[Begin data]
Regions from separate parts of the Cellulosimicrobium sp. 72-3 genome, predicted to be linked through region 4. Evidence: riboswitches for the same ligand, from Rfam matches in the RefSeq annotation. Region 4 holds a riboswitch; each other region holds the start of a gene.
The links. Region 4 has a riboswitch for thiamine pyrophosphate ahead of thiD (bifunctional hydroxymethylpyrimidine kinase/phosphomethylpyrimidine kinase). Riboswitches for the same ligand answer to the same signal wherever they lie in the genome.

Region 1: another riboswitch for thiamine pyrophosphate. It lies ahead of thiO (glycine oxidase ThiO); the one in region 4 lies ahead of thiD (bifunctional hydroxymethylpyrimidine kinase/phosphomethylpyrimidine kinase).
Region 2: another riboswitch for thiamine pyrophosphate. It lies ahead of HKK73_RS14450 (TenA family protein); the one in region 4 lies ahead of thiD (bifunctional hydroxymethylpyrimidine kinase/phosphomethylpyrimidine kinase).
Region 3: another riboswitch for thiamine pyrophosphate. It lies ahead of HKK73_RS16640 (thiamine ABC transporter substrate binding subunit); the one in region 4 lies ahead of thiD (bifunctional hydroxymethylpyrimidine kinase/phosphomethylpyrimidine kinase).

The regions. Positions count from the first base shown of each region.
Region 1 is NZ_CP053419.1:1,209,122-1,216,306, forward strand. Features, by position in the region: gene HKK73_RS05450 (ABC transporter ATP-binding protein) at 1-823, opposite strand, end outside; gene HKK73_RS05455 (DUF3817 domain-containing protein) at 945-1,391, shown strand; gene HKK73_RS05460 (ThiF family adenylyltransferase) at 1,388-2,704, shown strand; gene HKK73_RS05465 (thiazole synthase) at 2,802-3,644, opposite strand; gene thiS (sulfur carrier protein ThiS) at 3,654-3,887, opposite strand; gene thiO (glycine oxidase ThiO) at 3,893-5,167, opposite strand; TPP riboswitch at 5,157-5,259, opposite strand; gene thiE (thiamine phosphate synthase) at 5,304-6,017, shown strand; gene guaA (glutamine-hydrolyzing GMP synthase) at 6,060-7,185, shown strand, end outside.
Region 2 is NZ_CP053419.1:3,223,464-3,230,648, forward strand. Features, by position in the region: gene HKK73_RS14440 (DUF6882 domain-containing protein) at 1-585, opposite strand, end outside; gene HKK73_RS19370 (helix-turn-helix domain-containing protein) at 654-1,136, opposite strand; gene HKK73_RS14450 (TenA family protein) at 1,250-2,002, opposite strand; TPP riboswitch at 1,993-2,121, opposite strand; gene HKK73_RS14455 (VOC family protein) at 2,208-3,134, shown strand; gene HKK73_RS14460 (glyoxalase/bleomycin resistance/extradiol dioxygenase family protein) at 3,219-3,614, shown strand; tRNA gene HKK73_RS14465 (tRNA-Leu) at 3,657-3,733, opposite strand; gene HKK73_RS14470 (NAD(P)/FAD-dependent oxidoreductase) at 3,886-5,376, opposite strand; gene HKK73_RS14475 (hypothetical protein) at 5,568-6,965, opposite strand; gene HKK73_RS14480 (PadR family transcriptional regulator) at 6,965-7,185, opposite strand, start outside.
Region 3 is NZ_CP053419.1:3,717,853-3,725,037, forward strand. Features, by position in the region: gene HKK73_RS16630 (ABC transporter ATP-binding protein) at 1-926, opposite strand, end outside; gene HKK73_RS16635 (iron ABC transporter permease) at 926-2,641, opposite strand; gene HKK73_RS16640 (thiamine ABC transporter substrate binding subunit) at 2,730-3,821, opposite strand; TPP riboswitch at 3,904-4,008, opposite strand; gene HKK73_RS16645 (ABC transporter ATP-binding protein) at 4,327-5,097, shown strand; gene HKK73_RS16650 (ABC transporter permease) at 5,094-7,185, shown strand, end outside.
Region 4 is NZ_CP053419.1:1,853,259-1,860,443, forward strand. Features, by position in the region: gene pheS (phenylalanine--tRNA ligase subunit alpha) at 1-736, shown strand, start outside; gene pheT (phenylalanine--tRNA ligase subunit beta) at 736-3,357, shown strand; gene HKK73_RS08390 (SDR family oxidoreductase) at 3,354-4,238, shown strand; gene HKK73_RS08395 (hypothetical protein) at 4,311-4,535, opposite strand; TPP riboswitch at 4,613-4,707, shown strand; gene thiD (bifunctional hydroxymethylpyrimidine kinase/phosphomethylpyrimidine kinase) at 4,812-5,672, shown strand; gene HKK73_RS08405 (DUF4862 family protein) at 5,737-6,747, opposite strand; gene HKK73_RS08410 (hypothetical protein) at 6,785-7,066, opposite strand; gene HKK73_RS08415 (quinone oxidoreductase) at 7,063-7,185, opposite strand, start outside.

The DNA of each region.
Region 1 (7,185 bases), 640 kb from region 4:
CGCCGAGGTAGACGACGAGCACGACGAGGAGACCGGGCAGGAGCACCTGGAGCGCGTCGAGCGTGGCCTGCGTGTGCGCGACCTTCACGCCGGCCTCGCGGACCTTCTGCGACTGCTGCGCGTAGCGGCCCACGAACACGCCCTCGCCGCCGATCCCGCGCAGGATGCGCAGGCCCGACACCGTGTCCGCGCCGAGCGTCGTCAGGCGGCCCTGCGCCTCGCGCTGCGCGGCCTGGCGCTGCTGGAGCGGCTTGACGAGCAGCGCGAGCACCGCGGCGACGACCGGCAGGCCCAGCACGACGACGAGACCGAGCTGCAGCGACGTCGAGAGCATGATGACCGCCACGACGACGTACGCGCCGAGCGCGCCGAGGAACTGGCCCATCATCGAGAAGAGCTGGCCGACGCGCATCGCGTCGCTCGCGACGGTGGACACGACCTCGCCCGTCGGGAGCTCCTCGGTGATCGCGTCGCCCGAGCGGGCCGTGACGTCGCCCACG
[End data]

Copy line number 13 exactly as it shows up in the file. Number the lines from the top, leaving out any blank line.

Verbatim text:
CGCCGAGGTAGACGACGAGCACGACGAGGAGACCGGGCAGGAGCACCTGGAGCGCGTCGAGCGTGGCCTGCGTGTGCGCGACCTTCACGCCGGCCTCGCGGACCTTCTGCGACTGCTGCGCGTAGCGGCCCACGAACACGCCCTCGCCGCCGATCCCGCGCAGGATGCGCAGGCCCGACACCGTGTCCGCGCCGAGCGTCGTCAGGCGGCCCTGCGCCTCGCGCTGCGCGGCCTGGCGCTGCTGGAGCGGCTTGACGAGCAGCGCGAGCACCGCGGCGACGACCGGCAGGCCCAGCACGACGACGAGACCGAGCTGCAGCGACGTCGAGAGCATGATGACCGCCACGACGACGTACGCGCCGAGCGCGCCGAGGAACTGGCCCATCATCGAGAAGAGCTGGCCGACGCGCATCGCGTCGCTCGCGACGGTGGACACGACCTCGCCCGTCGGGAGCTCCTCGGTGATCGCGTCGCCCGAGCGGGCCGTGACGTCGCCCACG